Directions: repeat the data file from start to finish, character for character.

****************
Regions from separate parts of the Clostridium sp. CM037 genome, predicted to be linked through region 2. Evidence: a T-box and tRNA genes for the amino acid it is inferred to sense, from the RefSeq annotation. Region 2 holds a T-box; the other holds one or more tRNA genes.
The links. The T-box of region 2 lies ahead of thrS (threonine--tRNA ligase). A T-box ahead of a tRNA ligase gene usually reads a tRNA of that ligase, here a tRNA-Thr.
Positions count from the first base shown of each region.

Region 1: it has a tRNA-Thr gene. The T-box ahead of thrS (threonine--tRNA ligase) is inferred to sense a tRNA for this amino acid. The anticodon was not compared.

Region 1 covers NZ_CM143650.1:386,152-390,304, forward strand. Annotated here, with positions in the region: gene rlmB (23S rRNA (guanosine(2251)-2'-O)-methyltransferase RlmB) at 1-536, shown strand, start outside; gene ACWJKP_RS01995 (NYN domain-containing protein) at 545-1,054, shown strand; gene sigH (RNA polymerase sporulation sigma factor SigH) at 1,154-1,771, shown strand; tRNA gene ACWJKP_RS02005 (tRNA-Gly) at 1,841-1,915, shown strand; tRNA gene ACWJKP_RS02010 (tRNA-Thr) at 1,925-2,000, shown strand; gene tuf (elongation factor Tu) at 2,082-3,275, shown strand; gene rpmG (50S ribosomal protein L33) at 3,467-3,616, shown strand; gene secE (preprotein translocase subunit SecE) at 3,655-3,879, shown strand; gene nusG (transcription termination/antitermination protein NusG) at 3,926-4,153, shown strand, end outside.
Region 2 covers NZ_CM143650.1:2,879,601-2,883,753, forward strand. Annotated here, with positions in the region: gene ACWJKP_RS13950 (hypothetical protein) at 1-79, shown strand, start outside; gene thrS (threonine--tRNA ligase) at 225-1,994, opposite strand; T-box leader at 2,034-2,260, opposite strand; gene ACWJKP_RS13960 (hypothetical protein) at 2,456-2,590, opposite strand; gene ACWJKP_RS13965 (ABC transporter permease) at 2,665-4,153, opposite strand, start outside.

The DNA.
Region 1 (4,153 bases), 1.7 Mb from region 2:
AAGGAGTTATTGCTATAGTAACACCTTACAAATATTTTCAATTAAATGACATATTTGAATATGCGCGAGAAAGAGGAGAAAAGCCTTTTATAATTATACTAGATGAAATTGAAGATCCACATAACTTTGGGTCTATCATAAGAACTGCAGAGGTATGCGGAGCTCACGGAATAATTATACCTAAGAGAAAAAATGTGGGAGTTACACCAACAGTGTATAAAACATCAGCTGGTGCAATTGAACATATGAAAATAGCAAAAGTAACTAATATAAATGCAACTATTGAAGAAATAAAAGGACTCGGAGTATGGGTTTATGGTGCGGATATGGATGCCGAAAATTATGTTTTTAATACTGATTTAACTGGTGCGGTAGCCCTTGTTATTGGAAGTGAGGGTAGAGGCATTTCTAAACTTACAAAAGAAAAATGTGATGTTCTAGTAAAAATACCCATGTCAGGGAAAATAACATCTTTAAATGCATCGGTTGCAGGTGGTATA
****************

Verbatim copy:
Regions from separate parts of the Clostridium sp. CM037 genome, predicted to be linked through region 2. Evidence: a T-box and tRNA genes for the amino acid it is inferred to sense, from the RefSeq annotation. Region 2 holds a T-box; the other holds one or more tRNA genes.
The links. The T-box of region 2 lies ahead of thrS (threonine--tRNA ligase). A T-box ahead of a tRNA ligase gene usually reads a tRNA of that ligase, here a tRNA-Thr.
Positions count from the first base shown of each region.

Region 1: it has a tRNA-Thr gene. The T-box ahead of thrS (threonine--tRNA ligase) is inferred to sense a tRNA for this amino acid. The anticodon was not compared.

Region 1 covers NZ_CM143650.1:386,152-390,304, forward strand. Annotated here, with positions in the region: gene rlmB (23S rRNA (guanosine(2251)-2'-O)-methyltransferase RlmB) at 1-536, shown strand, start outside; gene ACWJKP_RS01995 (NYN domain-containing protein) at 545-1,054, shown strand; gene sigH (RNA polymerase sporulation sigma factor SigH) at 1,154-1,771, shown strand; tRNA gene ACWJKP_RS02005 (tRNA-Gly) at 1,841-1,915, shown strand; tRNA gene ACWJKP_RS02010 (tRNA-Thr) at 1,925-2,000, shown strand; gene tuf (elongation factor Tu) at 2,082-3,275, shown strand; gene rpmG (50S ribosomal protein L33) at 3,467-3,616, shown strand; gene secE (preprotein translocase subunit SecE) at 3,655-3,879, shown strand; gene nusG (transcription termination/antitermination protein NusG) at 3,926-4,153, shown strand, end outside.
Region 2 covers NZ_CM143650.1:2,879,601-2,883,753, forward strand. Annotated here, with positions in the region: gene ACWJKP_RS13950 (hypothetical protein) at 1-79, shown strand, start outside; gene thrS (threonine--tRNA ligase) at 225-1,994, opposite strand; T-box leader at 2,034-2,260, opposite strand; gene ACWJKP_RS13960 (hypothetical protein) at 2,456-2,590, opposite strand; gene ACWJKP_RS13965 (ABC transporter permease) at 2,665-4,153, opposite strand, start outside.

The DNA.
Region 1 (4,153 bases), 1.7 Mb from region 2:
AAGGAGTTATTGCTATAGTAACACCTTACAAATATTTTCAATTAAATGACATATTTGAATATGCGCGAGAAAGAGGAGAAAAGCCTTTTATAATTATACTAGATGAAATTGAAGATCCACATAACTTTGGGTCTATCATAAGAACTGCAGAGGTATGCGGAGCTCACGGAATAATTATACCTAAGAGAAAAAATGTGGGAGTTACACCAACAGTGTATAAAACATCAGCTGGTGCAATTGAACATATGAAAATAGCAAAAGTAACTAATATAAATGCAACTATTGAAGAAATAAAAGGACTCGGAGTATGGGTTTATGGTGCGGATATGGATGCCGAAAATTATGTTTTTAATACTGATTTAACTGGTGCGGTAGCCCTTGTTATTGGAAGTGAGGGTAGAGGCATTTCTAAACTTACAAAAGAAAAATGTGATGTTCTAGTAAAAATACCCATGTCAGGGAAAATAACATCTTTAAATGCATCGGTTGCAGGTGGTATA